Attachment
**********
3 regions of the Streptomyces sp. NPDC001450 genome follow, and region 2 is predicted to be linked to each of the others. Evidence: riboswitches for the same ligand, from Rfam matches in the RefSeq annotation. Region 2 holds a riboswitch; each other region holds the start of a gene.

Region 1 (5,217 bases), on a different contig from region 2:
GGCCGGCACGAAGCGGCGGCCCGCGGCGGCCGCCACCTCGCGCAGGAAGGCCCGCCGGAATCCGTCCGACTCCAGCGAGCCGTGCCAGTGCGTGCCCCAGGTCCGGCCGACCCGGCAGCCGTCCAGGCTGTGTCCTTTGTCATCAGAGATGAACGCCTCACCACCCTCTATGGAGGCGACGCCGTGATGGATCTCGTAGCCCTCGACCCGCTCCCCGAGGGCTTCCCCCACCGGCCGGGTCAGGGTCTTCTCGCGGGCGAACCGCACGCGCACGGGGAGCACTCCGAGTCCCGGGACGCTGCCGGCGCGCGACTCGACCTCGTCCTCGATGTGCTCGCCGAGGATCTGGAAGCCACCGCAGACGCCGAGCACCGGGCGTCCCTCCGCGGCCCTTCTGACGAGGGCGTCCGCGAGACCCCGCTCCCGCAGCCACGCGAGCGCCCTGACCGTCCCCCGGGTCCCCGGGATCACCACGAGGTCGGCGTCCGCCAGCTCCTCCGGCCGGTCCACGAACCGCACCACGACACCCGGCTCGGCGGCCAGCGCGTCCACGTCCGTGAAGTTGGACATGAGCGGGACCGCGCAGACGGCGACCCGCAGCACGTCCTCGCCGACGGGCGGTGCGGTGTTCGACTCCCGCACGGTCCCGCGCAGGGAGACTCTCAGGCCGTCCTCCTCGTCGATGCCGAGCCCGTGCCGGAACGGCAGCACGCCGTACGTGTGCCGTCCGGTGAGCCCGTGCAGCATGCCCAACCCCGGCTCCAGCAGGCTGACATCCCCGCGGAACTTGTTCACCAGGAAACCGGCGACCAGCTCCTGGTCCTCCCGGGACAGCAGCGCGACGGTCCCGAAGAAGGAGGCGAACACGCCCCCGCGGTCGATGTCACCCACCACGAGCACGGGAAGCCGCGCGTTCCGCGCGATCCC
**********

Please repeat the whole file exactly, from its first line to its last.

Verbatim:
3 regions of the Streptomyces sp. NPDC001450 genome follow, and region 2 is predicted to be linked to each of the others. Evidence: riboswitches for the same ligand, from Rfam matches in the RefSeq annotation. Region 2 holds a riboswitch; each other region holds the start of a gene.

Region 1 (5,217 bases), on a different contig from region 2:
GGCCGGCACGAAGCGGCGGCCCGCGGCGGCCGCCACCTCGCGCAGGAAGGCCCGCCGGAATCCGTCCGACTCCAGCGAGCCGTGCCAGTGCGTGCCCCAGGTCCGGCCGACCCGGCAGCCGTCCAGGCTGTGTCCTTTGTCATCAGAGATGAACGCCTCACCACCCTCTATGGAGGCGACGCCGTGATGGATCTCGTAGCCCTCGACCCGCTCCCCGAGGGCTTCCCCCACCGGCCGGGTCAGGGTCTTCTCGCGGGCGAACCGCACGCGCACGGGGAGCACTCCGAGTCCCGGGACGCTGCCGGCGCGCGACTCGACCTCGTCCTCGATGTGCTCGCCGAGGATCTGGAAGCCACCGCAGACGCCGAGCACCGGGCGTCCCTCCGCGGCCCTTCTGACGAGGGCGTCCGCGAGACCCCGCTCCCGCAGCCACGCGAGCGCCCTGACCGTCCCCCGGGTCCCCGGGATCACCACGAGGTCGGCGTCCGCCAGCTCCTCCGGCCGGTCCACGAACCGCACCACGACACCCGGCTCGGCGGCCAGCGCGTCCACGTCCGTGAAGTTGGACATGAGCGGGACCGCGCAGACGGCGACCCGCAGCACGTCCTCGCCGACGGGCGGTGCGGTGTTCGACTCCCGCACGGTCCCGCGCAGGGAGACTCTCAGGCCGTCCTCCTCGTCGATGCCGAGCCCGTGCCGGAACGGCAGCACGCCGTACGTGTGCCGTCCGGTGAGCCCGTGCAGCATGCCCAACCCCGGCTCCAGCAGGCTGACATCCCCGCGGAACTTGTTCACCAGGAAACCGGCGACCAGCTCCTGGTCCTCCCGGGACAGCAGCGCGACGGTCCCGAAGAAGGAGGCGAACACGCCCCCGCGGTCGATGTCACCCACCACGAGCACGGGAAGCCGCGCGTTCCGCGCGATCCC